There’s a new very short story anthology coming out later this year. It’s called Best Small Fictions, and this year it’s edited by Tara L. Masih and Pulitzer-prize winning author Robert Olen Butler(!). Pretty neat.

The five nominations from last year’s Nanoism lineup (in order of publication):

As an editor, I’ve often been remiss in my efforts to promote the wonderful writing I receive in my inbox every day for anthologies, awards, etc. While one of our tiny tales making it all the way for Best of the Web etc will always be an uphill climb due to their (very) brief nature, I want to thank the thousands of authors who have submitted and the hundreds of authors I’ve published for their writing. It’s an honor and pleasure to read and present your work.

Finally, silence predominated, except for the sound of fingers on glass and the vibration of love letters euthanized by satellites.

Sometimes Sarah Vernetti has a hard time coming up with clever, pithy bios.

Said the man overseas: “Have I met your needs today, sir?“

Said the man at home: “Yes, but do you have to go? No one here asks me that.”

Christian Hayden is a necessary evil, I suppose.

It was when his holding became more like choking and leaving became more like dancing that I realized all my movements were wrong.

Rachel Tanner is a grad student who is a future English and writing professor. You can follow her hilarious Twitter at @rickit.

And then we laughed too loudly and for far too long, dreading the silence that was to come after.

Kristy Lin (@kristyxlin) wonders if Nanoism received her previous submission but knows that she has to wait 3 months to ask formally.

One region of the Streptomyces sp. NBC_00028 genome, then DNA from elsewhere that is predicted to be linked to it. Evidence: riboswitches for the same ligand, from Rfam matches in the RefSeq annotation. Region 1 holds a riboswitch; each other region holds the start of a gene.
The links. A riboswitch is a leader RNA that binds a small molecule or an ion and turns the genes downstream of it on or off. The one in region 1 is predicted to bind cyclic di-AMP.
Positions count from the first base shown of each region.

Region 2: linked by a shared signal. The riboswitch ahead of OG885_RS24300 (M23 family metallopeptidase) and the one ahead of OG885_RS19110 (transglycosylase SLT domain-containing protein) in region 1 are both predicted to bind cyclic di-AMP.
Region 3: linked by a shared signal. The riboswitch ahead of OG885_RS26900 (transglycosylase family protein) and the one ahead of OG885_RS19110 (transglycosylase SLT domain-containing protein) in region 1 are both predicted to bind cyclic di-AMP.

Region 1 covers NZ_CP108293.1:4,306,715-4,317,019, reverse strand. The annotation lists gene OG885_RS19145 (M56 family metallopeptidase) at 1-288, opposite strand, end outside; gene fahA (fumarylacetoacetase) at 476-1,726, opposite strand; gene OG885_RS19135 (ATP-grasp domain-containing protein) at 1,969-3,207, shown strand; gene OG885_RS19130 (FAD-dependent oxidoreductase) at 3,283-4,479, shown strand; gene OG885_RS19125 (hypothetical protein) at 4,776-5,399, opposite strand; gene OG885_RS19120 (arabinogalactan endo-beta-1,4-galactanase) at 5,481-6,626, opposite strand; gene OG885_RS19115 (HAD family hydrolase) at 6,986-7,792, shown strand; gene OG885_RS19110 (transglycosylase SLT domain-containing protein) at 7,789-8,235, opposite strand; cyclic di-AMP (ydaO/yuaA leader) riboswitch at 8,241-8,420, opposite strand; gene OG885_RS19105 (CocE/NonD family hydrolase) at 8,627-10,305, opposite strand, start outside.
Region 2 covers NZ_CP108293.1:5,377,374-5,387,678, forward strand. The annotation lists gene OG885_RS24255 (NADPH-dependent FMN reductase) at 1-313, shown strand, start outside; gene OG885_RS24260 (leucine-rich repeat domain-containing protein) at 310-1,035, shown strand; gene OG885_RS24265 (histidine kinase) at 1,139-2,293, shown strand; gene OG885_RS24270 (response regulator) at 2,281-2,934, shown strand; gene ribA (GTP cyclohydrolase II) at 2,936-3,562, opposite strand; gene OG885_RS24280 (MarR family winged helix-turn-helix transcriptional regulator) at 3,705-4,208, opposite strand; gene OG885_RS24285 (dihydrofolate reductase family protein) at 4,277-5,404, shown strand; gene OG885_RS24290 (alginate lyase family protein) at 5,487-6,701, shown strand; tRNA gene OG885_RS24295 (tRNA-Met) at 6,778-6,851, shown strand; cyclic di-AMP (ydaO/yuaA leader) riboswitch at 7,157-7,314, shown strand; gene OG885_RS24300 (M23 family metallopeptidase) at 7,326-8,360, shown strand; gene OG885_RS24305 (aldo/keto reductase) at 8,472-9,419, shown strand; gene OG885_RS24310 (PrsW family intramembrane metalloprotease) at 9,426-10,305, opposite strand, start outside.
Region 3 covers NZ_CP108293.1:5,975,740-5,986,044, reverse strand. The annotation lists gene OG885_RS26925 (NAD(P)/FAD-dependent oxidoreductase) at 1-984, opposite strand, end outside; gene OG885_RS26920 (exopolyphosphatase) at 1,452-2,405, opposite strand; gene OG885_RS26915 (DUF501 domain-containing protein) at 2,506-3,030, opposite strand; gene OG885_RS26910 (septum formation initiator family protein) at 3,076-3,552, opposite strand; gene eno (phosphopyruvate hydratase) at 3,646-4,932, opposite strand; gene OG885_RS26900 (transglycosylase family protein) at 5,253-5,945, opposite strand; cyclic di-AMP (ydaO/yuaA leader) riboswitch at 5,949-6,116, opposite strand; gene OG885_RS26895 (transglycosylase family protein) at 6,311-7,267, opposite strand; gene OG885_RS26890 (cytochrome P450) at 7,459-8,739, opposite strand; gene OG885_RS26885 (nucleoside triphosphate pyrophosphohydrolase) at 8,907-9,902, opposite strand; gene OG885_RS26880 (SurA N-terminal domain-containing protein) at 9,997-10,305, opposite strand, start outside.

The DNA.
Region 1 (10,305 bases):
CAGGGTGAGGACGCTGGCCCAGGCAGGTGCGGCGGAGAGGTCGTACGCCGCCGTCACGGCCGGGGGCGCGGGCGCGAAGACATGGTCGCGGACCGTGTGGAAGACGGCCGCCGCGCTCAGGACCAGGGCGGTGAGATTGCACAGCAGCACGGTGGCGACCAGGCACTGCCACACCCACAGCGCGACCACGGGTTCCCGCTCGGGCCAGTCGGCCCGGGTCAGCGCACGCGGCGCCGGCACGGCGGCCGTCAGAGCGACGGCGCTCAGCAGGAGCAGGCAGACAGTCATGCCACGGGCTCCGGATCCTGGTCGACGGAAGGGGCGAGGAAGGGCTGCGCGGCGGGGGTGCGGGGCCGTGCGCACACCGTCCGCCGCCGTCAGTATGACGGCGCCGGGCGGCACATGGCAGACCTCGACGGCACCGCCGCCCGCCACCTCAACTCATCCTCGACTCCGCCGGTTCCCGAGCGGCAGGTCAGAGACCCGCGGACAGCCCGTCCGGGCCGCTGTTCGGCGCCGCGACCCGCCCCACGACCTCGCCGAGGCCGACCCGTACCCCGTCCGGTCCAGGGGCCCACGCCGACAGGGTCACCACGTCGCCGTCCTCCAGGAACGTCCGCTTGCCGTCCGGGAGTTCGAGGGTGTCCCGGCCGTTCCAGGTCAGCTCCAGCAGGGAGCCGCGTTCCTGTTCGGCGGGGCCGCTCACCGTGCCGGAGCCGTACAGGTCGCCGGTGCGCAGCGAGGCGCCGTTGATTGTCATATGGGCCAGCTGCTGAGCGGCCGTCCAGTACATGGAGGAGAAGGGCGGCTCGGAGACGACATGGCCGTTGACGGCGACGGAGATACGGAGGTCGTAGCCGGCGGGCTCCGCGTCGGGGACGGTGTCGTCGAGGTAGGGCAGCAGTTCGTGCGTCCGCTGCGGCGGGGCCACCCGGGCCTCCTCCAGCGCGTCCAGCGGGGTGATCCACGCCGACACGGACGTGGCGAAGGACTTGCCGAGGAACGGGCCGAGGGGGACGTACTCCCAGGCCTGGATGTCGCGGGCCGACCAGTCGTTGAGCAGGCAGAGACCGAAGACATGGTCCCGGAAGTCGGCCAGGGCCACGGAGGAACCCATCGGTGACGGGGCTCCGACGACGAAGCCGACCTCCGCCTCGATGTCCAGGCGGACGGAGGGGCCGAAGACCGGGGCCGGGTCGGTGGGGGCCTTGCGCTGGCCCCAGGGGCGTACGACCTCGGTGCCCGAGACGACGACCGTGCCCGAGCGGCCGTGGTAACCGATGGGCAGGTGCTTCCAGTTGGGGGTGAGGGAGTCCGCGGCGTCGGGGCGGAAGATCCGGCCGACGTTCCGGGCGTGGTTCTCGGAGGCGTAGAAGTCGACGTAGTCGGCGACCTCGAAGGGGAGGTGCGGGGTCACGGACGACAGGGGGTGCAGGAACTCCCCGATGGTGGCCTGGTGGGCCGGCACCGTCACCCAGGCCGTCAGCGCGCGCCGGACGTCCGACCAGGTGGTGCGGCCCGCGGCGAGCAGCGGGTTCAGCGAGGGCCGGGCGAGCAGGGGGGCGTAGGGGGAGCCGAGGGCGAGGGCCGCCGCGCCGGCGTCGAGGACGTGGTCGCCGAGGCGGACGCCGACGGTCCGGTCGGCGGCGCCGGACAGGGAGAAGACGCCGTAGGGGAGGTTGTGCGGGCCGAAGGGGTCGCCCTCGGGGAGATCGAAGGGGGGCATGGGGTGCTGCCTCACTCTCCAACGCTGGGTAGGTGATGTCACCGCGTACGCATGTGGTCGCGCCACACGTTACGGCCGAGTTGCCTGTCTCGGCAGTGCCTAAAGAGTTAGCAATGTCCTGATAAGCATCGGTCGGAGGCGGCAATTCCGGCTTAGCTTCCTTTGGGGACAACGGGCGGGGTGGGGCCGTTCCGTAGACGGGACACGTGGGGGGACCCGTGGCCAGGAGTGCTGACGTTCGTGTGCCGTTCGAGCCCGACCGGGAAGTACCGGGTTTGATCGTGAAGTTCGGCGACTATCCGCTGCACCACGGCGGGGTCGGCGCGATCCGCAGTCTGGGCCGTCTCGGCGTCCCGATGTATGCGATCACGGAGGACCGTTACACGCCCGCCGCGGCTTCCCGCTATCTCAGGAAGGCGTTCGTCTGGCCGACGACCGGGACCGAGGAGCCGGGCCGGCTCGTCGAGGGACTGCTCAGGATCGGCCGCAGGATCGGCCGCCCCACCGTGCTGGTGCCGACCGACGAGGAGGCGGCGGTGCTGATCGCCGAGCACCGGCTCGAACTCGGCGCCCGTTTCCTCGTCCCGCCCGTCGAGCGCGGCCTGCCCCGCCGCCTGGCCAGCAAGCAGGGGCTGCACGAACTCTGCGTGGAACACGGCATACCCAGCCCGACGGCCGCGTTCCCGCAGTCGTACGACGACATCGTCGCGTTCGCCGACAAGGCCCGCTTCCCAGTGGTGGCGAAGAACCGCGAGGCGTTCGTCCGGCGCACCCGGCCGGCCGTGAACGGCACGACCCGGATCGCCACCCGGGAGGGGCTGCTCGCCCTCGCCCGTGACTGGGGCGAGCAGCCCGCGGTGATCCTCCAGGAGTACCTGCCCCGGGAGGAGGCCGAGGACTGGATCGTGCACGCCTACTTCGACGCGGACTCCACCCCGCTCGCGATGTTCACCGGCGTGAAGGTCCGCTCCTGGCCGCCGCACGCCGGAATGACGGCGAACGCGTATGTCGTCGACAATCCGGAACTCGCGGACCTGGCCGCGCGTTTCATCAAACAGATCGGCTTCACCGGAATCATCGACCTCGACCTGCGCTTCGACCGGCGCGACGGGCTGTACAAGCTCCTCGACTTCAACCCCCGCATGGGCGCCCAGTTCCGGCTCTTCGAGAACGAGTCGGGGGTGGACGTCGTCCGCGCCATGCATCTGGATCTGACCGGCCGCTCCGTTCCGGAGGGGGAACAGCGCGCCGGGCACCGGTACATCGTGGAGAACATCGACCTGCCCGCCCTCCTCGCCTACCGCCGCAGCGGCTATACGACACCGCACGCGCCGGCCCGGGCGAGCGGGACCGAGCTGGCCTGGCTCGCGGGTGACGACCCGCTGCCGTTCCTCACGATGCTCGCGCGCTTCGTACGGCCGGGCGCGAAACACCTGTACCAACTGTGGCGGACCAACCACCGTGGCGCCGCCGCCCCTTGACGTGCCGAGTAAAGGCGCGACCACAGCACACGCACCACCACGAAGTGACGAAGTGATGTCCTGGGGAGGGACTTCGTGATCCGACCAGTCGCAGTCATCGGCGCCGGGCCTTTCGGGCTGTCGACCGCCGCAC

The seagulls were flying in a perfect circle, matching that of the mosquitos and the deer. Nearby, the abandoned radar was humming again.

John Pugh XI is a writer/musician living in post-war Manhattan.

The goodbye note, all I had left of her, was spotted with little drops, smudging the paper. They looked like tears, but smelled like scotch.

Daniel Galef writes when he isn’t reading.

We meet at a hacker space in Berlin. I score some dust online. She’s gone in the morning. I tell myself I’m done. Exhale. This is a lie.

Ben Parker Karris grew up on airplanes. He lives and works in Los Angeles.

All that remains of our sultry summer is a puckered-up clementine on the mantel, too integral to the room’s aesthetic to be composted.

Matt Crowley believes in the forbidden fruit.

A woman, at the refrigerator,
holds an unmarked jar.

She unscrews the lid, breathes in,
decides how much she trusts it.

It’s true Seth Clabough is a bballing asthmatic beach bum with chickens and a fauxhawk, but the rest are lies. Damn lies.